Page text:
When Lockhart Fine Foods introduced gluten-free versions of its frozen dough energy bars, the company thought it had a winner. The ready-to-bake products contain nuts, seeds, pureed fruit and natural sweeteners and are sold in retailer refrigerated cases in retailer as well as to food service chains.
While the gluten-free varieties resonate with consumers, restaurant and institution operators still opt to buy the regular ones because of the challenges in the “back of the house,” noted Deborah Nease, co-founder of the Lockhart, Texas-based company.
“How do you do gluten-free in food service?” she asked rhetorically. “That’s a tough sell. You need a separate kitchen for baking those products to meet the certified gluten-free standard. It requires training and retraining, and [going gluten-free] is not a risk that many of our customers are willing to take.”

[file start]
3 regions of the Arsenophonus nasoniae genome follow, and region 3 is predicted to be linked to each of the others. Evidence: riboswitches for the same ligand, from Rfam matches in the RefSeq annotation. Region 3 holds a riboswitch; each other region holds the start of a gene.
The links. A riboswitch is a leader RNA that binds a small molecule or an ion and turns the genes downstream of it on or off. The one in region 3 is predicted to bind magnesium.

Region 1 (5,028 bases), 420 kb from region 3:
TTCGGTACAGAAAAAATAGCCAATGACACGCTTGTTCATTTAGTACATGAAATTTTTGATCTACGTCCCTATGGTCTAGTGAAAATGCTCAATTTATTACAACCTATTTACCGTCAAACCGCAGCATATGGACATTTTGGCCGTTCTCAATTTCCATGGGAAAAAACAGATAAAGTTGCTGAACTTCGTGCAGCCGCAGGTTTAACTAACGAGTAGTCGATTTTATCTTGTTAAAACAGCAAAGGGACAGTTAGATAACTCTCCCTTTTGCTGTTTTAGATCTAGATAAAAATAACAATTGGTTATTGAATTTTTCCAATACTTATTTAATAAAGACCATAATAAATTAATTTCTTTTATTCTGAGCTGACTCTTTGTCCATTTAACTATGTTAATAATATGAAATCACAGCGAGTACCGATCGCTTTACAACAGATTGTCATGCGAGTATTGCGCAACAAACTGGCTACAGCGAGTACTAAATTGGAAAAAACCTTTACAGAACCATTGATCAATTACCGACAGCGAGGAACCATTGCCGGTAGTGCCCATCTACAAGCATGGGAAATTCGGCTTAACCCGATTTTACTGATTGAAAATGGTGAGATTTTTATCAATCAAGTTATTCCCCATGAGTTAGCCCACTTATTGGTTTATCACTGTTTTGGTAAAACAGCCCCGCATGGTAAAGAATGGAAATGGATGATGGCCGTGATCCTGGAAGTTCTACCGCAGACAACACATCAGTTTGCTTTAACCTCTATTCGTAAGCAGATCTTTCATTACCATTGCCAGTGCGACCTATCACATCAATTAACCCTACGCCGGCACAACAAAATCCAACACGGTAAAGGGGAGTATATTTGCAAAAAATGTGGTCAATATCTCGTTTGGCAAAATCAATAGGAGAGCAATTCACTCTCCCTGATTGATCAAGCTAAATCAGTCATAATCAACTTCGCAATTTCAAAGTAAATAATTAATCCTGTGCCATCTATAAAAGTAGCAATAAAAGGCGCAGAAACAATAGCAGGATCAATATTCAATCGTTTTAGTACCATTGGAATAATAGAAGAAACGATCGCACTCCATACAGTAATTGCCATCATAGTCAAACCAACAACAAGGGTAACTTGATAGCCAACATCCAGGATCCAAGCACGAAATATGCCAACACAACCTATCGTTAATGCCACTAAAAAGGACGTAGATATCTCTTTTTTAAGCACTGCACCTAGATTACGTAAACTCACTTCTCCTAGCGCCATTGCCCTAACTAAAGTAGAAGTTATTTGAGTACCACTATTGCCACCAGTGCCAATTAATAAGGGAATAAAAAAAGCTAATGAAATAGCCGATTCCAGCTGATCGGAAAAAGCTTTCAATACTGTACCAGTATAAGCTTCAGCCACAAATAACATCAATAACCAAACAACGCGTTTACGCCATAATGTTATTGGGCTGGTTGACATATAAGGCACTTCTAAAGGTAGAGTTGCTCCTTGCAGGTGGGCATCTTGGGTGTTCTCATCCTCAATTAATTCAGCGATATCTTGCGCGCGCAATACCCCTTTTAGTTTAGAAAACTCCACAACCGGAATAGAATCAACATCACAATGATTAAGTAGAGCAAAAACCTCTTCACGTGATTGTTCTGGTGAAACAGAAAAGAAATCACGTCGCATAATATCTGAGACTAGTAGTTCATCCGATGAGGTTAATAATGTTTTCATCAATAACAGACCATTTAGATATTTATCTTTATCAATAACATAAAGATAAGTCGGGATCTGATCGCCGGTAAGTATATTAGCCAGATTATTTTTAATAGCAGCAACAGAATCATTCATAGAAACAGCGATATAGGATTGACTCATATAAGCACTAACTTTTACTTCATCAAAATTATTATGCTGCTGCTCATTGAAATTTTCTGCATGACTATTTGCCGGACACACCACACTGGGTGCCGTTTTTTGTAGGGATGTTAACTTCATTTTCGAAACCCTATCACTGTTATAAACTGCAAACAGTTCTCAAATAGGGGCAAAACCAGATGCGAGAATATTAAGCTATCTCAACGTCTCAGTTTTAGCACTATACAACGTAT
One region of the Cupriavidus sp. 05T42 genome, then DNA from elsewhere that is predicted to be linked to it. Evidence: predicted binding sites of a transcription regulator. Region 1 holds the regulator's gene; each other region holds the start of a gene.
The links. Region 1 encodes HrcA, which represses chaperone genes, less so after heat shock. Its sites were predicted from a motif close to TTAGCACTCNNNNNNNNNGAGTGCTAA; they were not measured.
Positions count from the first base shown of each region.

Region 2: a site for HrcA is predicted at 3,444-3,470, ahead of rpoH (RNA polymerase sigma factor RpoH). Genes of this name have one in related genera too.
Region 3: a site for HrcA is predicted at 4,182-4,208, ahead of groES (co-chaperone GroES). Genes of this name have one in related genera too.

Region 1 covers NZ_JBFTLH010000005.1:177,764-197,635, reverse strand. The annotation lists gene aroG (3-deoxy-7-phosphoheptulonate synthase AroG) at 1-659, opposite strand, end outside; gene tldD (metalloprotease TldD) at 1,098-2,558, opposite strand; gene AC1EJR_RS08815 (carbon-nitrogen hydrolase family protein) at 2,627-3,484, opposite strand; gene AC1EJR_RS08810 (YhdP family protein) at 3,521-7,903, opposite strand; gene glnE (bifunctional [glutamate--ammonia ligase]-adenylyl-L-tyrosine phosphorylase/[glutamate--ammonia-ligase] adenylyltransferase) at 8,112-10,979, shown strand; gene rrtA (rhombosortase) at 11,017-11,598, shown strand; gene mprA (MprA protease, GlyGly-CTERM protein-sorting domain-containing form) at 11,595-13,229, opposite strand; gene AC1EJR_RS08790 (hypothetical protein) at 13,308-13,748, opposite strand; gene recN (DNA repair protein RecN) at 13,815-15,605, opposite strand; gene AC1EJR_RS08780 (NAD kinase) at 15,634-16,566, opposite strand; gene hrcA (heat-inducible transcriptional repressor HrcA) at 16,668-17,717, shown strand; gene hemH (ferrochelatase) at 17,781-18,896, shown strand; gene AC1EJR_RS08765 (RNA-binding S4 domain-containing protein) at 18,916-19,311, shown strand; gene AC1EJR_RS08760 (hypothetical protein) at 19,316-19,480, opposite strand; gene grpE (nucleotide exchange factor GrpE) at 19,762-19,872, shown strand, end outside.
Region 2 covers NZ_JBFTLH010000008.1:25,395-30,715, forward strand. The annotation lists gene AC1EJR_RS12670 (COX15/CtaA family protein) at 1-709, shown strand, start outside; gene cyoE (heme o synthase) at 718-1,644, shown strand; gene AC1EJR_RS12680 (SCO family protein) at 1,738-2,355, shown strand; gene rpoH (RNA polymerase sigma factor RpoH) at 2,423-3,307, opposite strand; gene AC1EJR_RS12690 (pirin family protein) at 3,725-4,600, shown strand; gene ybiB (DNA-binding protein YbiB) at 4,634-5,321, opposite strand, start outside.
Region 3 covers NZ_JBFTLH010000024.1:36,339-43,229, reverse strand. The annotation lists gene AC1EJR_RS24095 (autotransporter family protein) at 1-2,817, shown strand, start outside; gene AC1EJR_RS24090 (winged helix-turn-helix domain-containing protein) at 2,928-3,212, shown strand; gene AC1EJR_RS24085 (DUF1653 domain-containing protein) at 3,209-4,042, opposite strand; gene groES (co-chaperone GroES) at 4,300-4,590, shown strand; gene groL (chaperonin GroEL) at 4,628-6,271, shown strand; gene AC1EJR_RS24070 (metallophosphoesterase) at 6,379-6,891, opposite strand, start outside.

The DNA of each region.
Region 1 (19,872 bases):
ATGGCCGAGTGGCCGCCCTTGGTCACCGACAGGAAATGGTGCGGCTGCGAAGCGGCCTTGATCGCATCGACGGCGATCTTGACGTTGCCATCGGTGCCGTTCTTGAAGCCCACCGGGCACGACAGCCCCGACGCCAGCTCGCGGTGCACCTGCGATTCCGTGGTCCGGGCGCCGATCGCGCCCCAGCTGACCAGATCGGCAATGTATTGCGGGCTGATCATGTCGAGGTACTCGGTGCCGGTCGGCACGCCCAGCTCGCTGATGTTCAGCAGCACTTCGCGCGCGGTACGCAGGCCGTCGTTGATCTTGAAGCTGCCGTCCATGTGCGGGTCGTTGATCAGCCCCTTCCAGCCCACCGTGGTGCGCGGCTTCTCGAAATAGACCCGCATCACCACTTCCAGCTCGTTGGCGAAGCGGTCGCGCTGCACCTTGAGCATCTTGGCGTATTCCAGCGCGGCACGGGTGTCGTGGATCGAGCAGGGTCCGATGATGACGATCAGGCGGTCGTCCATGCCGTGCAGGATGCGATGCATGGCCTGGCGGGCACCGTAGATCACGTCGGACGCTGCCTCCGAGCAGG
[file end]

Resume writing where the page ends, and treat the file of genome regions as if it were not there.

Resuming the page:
In supermarkets, she added, “made with gluten-free ingredients” or “wheat-free” are the only claims that bakery customers are comfortable putting on their label. In this risk-averse business environment where companies are being sued on a regular basis for making health claims, taking the road most traveled is often the safest way to go.